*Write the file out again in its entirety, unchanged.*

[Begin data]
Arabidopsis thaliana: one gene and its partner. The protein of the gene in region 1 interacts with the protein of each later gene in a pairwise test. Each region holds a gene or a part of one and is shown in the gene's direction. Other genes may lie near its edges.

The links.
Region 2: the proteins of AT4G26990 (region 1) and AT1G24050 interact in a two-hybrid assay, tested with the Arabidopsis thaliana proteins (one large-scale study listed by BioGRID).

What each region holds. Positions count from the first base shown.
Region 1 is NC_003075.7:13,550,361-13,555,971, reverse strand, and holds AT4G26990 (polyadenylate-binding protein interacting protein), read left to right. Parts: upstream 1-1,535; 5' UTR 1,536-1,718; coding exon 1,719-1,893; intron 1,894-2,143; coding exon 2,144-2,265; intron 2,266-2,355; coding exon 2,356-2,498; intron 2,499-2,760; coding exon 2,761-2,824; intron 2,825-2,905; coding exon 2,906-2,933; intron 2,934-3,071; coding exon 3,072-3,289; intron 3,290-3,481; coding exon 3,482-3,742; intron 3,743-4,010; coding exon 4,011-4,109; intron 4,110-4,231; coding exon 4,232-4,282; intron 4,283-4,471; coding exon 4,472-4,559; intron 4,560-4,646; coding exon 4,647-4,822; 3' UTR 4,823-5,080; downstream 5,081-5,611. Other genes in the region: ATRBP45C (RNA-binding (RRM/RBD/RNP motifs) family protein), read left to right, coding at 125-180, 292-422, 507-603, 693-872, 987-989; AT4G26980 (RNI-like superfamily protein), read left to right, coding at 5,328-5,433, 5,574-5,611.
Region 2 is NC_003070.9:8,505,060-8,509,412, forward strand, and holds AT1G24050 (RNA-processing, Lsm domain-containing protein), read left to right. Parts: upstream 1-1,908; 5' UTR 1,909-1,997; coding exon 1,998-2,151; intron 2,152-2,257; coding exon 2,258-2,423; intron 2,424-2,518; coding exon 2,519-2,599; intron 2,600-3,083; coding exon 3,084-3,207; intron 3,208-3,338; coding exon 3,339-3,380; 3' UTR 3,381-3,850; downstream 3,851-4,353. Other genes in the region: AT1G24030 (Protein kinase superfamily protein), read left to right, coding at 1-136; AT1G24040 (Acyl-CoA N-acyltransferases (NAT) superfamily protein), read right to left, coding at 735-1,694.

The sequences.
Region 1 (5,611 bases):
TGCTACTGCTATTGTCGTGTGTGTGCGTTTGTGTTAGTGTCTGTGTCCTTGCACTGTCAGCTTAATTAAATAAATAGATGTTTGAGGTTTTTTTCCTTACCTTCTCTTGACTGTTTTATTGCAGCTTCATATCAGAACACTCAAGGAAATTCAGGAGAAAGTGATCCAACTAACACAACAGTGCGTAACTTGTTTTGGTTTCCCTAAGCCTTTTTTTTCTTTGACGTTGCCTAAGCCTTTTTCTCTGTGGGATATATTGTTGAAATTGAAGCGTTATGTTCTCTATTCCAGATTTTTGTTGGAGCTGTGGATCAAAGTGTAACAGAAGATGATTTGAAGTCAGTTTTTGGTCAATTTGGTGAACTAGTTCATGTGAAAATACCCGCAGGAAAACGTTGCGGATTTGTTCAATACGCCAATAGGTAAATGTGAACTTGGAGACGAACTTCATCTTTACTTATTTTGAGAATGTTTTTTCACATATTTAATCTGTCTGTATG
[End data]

Arabidopsis thaliana: one gene and its partner. The protein of the gene in region 1 interacts with the protein of each later gene in a pairwise test. Each region holds a gene or a part of one and is shown in the gene's direction. Other genes may lie near its edges.

The links.
Region 2: the proteins of AT4G26990 (region 1) and AT1G24050 interact in a two-hybrid assay, tested with the Arabidopsis thaliana proteins (one large-scale study listed by BioGRID).

What each region holds. Positions count from the first base shown.
Region 1 is NC_003075.7:13,550,361-13,555,971, reverse strand, and holds AT4G26990 (polyadenylate-binding protein interacting protein), read left to right. Parts: upstream 1-1,535; 5' UTR 1,536-1,718; coding exon 1,719-1,893; intron 1,894-2,143; coding exon 2,144-2,265; intron 2,266-2,355; coding exon 2,356-2,498; intron 2,499-2,760; coding exon 2,761-2,824; intron 2,825-2,905; coding exon 2,906-2,933; intron 2,934-3,071; coding exon 3,072-3,289; intron 3,290-3,481; coding exon 3,482-3,742; intron 3,743-4,010; coding exon 4,011-4,109; intron 4,110-4,231; coding exon 4,232-4,282; intron 4,283-4,471; coding exon 4,472-4,559; intron 4,560-4,646; coding exon 4,647-4,822; 3' UTR 4,823-5,080; downstream 5,081-5,611. Other genes in the region: ATRBP45C (RNA-binding (RRM/RBD/RNP motifs) family protein), read left to right, coding at 125-180, 292-422, 507-603, 693-872, 987-989; AT4G26980 (RNI-like superfamily protein), read left to right, coding at 5,328-5,433, 5,574-5,611.
Region 2 is NC_003070.9:8,505,060-8,509,412, forward strand, and holds AT1G24050 (RNA-processing, Lsm domain-containing protein), read left to right. Parts: upstream 1-1,908; 5' UTR 1,909-1,997; coding exon 1,998-2,151; intron 2,152-2,257; coding exon 2,258-2,423; intron 2,424-2,518; coding exon 2,519-2,599; intron 2,600-3,083; coding exon 3,084-3,207; intron 3,208-3,338; coding exon 3,339-3,380; 3' UTR 3,381-3,850; downstream 3,851-4,353. Other genes in the region: AT1G24030 (Protein kinase superfamily protein), read left to right, coding at 1-136; AT1G24040 (Acyl-CoA N-acyltransferases (NAT) superfamily protein), read right to left, coding at 735-1,694.

The sequences.
Region 1 (5,611 bases):
TGCTACTGCTATTGTCGTGTGTGTGCGTTTGTGTTAGTGTCTGTGTCCTTGCACTGTCAGCTTAATTAAATAAATAGATGTTTGAGGTTTTTTTCCTTACCTTCTCTTGACTGTTTTATTGCAGCTTCATATCAGAACACTCAAGGAAATTCAGGAGAAAGTGATCCAACTAACACAACAGTGCGTAACTTGTTTTGGTTTCCCTAAGCCTTTTTTTTCTTTGACGTTGCCTAAGCCTTTTTCTCTGTGGGATATATTGTTGAAATTGAAGCGTTATGTTCTCTATTCCAGATTTTTGTTGGAGCTGTGGATCAAAGTGTAACAGAAGATGATTTGAAGTCAGTTTTTGGTCAATTTGGTGAACTAGTTCATGTGAAAATACCCGCAGGAAAACGTTGCGGATTTGTTCAATACGCCAATAGGTAAATGTGAACTTGGAGACGAACTTCATCTTTACTTATTTTGAGAATGTTTTTTCACATATTTAATCTGTCTGTATG